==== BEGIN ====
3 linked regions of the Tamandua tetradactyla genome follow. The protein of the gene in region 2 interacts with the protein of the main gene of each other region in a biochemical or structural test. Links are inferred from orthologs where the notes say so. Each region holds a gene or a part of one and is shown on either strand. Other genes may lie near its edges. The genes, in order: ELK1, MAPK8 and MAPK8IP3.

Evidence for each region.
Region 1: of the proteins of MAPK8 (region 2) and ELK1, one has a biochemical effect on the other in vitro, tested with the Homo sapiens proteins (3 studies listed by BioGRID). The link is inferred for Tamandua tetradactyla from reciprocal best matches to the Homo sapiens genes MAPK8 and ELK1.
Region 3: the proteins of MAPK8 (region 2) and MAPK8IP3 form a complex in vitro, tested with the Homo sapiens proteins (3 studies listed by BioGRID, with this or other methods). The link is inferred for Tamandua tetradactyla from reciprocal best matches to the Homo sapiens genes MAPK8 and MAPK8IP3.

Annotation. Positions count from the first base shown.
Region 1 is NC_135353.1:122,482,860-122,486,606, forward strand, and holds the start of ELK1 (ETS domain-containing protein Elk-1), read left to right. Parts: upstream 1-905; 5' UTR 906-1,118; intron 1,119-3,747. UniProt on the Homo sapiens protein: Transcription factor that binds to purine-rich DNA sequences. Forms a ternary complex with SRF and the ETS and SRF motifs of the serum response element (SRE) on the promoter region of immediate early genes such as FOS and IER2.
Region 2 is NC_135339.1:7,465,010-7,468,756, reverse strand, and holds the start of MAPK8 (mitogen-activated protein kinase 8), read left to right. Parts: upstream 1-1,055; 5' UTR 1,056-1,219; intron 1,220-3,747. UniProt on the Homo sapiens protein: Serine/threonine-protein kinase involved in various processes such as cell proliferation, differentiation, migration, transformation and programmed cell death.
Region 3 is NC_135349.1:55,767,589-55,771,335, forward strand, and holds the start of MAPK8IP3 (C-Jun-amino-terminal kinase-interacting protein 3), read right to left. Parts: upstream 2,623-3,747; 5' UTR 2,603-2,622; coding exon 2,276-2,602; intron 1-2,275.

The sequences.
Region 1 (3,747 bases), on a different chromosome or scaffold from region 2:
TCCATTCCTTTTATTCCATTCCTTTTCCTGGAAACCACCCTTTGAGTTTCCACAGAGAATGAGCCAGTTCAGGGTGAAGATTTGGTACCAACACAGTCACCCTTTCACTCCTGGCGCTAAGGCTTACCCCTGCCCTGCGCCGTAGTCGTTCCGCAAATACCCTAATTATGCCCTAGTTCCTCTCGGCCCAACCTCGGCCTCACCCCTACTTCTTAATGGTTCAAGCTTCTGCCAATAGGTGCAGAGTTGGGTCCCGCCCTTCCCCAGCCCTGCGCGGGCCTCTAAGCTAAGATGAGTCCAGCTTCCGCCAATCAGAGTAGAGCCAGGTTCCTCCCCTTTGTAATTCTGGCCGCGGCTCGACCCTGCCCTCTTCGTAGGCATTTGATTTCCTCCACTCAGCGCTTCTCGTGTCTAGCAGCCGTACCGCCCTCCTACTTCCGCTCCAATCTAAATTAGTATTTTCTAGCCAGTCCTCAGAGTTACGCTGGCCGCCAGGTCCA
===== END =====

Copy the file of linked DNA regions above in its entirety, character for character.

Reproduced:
3 linked regions of the Tamandua tetradactyla genome follow. The protein of the gene in region 2 interacts with the protein of the main gene of each other region in a biochemical or structural test. Links are inferred from orthologs where the notes say so. Each region holds a gene or a part of one and is shown on either strand. Other genes may lie near its edges. The genes, in order: ELK1, MAPK8 and MAPK8IP3.

Evidence for each region.
Region 1: of the proteins of MAPK8 (region 2) and ELK1, one has a biochemical effect on the other in vitro, tested with the Homo sapiens proteins (3 studies listed by BioGRID). The link is inferred for Tamandua tetradactyla from reciprocal best matches to the Homo sapiens genes MAPK8 and ELK1.
Region 3: the proteins of MAPK8 (region 2) and MAPK8IP3 form a complex in vitro, tested with the Homo sapiens proteins (3 studies listed by BioGRID, with this or other methods). The link is inferred for Tamandua tetradactyla from reciprocal best matches to the Homo sapiens genes MAPK8 and MAPK8IP3.

Annotation. Positions count from the first base shown.
Region 1 is NC_135353.1:122,482,860-122,486,606, forward strand, and holds the start of ELK1 (ETS domain-containing protein Elk-1), read left to right. Parts: upstream 1-905; 5' UTR 906-1,118; intron 1,119-3,747. UniProt on the Homo sapiens protein: Transcription factor that binds to purine-rich DNA sequences. Forms a ternary complex with SRF and the ETS and SRF motifs of the serum response element (SRE) on the promoter region of immediate early genes such as FOS and IER2.
Region 2 is NC_135339.1:7,465,010-7,468,756, reverse strand, and holds the start of MAPK8 (mitogen-activated protein kinase 8), read left to right. Parts: upstream 1-1,055; 5' UTR 1,056-1,219; intron 1,220-3,747. UniProt on the Homo sapiens protein: Serine/threonine-protein kinase involved in various processes such as cell proliferation, differentiation, migration, transformation and programmed cell death.
Region 3 is NC_135349.1:55,767,589-55,771,335, forward strand, and holds the start of MAPK8IP3 (C-Jun-amino-terminal kinase-interacting protein 3), read right to left. Parts: upstream 2,623-3,747; 5' UTR 2,603-2,622; coding exon 2,276-2,602; intron 1-2,275.

The sequences.
Region 1 (3,747 bases), on a different chromosome or scaffold from region 2:
TCCATTCCTTTTATTCCATTCCTTTTCCTGGAAACCACCCTTTGAGTTTCCACAGAGAATGAGCCAGTTCAGGGTGAAGATTTGGTACCAACACAGTCACCCTTTCACTCCTGGCGCTAAGGCTTACCCCTGCCCTGCGCCGTAGTCGTTCCGCAAATACCCTAATTATGCCCTAGTTCCTCTCGGCCCAACCTCGGCCTCACCCCTACTTCTTAATGGTTCAAGCTTCTGCCAATAGGTGCAGAGTTGGGTCCCGCCCTTCCCCAGCCCTGCGCGGGCCTCTAAGCTAAGATGAGTCCAGCTTCCGCCAATCAGAGTAGAGCCAGGTTCCTCCCCTTTGTAATTCTGGCCGCGGCTCGACCCTGCCCTCTTCGTAGGCATTTGATTTCCTCCACTCAGCGCTTCTCGTGTCTAGCAGCCGTACCGCCCTCCTACTTCCGCTCCAATCTAAATTAGTATTTTCTAGCCAGTCCTCAGAGTTACGCTGGCCGCCAGGTCCA